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Chapter 71,567

Destruction of polychlorodibenzo-p-dioxins

Ayres, D.C.

Nature 290(5804): 323-324

1981


ISSN/ISBN: 0028-0836
PMID: 7207625
DOI: 10.1038/290323a0
Accession: 071566042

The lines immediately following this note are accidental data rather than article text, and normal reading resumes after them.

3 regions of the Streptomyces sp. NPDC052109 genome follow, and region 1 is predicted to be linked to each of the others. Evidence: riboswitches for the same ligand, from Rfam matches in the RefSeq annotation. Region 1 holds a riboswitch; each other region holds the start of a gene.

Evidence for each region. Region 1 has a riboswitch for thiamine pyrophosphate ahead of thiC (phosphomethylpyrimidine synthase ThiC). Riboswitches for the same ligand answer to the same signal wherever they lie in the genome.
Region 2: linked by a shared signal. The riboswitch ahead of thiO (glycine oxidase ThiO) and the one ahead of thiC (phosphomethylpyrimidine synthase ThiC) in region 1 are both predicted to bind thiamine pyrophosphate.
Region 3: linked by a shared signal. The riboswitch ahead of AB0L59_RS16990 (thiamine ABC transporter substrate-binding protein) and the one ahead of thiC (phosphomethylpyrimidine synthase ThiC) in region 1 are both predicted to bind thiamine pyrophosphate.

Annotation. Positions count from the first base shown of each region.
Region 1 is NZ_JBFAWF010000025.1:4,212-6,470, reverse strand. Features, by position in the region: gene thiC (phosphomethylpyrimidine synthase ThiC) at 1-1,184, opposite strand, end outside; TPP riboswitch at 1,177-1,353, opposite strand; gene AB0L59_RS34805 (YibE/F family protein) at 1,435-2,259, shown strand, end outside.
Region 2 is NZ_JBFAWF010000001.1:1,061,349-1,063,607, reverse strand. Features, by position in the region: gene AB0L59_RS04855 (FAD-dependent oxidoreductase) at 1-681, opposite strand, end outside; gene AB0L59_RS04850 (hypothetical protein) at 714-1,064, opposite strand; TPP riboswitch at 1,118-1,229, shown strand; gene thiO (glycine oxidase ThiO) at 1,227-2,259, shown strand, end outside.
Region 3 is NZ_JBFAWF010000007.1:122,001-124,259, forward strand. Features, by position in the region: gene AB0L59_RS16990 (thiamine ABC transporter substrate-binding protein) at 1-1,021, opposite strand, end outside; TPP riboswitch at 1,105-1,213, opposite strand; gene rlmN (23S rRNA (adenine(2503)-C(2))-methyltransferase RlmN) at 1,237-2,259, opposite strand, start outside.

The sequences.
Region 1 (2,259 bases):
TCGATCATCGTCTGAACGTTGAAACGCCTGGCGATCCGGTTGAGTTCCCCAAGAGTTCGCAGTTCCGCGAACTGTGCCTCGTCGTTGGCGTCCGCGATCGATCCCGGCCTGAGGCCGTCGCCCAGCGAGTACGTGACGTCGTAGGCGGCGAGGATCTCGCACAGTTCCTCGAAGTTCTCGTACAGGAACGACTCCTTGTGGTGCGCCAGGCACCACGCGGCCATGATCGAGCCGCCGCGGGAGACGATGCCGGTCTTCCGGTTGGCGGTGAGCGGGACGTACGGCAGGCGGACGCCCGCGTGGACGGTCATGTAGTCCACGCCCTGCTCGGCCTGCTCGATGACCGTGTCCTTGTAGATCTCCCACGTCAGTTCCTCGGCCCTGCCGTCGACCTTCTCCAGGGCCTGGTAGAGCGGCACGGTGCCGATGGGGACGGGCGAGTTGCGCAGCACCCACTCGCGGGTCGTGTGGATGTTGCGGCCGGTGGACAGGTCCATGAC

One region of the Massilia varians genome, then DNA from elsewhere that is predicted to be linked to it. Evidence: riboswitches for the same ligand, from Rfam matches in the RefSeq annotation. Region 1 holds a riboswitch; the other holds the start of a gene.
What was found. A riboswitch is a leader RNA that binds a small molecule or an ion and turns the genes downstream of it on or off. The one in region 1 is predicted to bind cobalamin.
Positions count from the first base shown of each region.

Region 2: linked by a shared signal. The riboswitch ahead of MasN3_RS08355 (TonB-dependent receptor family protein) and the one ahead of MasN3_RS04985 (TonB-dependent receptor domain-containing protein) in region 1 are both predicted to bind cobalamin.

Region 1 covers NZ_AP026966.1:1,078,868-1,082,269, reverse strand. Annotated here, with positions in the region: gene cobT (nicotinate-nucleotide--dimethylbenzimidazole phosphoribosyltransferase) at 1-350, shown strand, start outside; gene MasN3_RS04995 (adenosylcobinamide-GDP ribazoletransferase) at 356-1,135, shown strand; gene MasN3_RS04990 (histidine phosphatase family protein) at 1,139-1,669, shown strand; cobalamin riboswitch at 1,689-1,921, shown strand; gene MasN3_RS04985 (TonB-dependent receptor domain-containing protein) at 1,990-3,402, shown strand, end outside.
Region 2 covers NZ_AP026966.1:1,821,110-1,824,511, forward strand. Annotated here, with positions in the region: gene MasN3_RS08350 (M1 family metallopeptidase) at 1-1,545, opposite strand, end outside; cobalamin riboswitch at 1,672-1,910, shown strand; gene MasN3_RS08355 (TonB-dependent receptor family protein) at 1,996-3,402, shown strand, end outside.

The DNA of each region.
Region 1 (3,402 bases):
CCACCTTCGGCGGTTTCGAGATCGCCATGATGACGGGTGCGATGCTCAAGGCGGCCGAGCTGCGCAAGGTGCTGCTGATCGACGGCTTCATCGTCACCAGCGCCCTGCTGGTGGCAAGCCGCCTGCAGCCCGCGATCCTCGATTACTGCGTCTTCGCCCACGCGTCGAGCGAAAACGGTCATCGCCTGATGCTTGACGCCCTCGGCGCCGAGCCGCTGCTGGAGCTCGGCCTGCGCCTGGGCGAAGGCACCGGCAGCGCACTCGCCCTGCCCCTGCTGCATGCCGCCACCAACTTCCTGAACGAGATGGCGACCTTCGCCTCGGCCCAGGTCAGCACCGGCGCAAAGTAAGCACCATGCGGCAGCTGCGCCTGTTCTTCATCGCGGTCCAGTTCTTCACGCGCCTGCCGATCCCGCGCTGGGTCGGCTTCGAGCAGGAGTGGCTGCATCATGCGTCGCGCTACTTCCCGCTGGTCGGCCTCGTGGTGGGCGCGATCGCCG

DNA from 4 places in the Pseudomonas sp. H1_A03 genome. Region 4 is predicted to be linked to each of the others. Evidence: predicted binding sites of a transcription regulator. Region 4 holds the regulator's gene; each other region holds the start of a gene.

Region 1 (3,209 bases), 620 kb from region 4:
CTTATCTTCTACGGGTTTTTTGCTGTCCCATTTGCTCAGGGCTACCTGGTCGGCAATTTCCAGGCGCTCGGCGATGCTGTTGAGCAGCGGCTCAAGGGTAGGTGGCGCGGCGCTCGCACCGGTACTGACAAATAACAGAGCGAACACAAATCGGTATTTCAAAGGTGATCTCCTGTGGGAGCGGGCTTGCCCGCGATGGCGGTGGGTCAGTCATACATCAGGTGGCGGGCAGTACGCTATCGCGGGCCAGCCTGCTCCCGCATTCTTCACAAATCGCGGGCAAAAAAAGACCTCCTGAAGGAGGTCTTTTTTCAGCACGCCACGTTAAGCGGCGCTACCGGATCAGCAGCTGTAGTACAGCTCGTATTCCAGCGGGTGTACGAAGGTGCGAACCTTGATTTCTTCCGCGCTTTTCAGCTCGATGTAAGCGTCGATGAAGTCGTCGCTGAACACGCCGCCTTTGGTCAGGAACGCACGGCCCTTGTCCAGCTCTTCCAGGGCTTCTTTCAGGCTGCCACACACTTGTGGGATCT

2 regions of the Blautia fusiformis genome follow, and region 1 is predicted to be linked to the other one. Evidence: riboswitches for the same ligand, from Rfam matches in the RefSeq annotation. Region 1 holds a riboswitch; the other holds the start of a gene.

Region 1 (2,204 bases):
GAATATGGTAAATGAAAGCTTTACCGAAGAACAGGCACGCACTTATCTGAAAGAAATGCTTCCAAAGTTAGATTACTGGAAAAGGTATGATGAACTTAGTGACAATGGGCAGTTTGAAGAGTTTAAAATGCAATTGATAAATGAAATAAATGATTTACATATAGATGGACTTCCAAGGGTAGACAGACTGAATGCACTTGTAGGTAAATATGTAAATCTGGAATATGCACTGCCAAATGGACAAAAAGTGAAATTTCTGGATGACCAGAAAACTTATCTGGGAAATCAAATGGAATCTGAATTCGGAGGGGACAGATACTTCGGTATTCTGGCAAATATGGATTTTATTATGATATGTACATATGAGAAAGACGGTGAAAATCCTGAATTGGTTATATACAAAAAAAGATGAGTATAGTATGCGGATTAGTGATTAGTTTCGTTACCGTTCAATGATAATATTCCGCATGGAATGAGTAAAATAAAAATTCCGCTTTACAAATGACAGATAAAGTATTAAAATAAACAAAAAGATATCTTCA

The release of 2,4,5-trichlorophenol (2,4,5-T) containing 2,3,7,8-tetrachlorodibenzo-p-dioxin (TCDD) at Sèveso highlighted the need for an efficient control procedure for the highly toxic dioxin. The concomitant formation of the dioxin and the trichlorophenol during hydrolysis of sym-tetrachlorobenzene has lead to demands for restrictions on the use of 2,4,5-T and related herbicides. An environmental hazard is also presented by pentachlorophenol which includes the more highly chlorinated dioxins, is particular octachlorodibenzo-p-dioxin (OCDD). The use of pholychlorophenol formulations has been banned in Sweden on the grounds that heat-stable chlorodioxins are formed during incineration; this also points to the need for degradation by chemical means. Dehalogenation of polychlorodibenzodioxins (PCDD) can be accomplished by photolysis in laboratory conditions, but material adsorbed on soil is little affected. Cleavage of the ether linkages with the formation of halophenols may be achieved by treatment with strong acids or quaternary ammonium salts. The dibenzodioxin nucleus, is however, rather resistant to chemical attack and in the absence of a suitable control procedure the use of 2,4,5-T has been restricted in the US by the Environmental Protection Agency. I now report the oxidative degeneration of TCDD and related compounds by ruthenium tetroxide.

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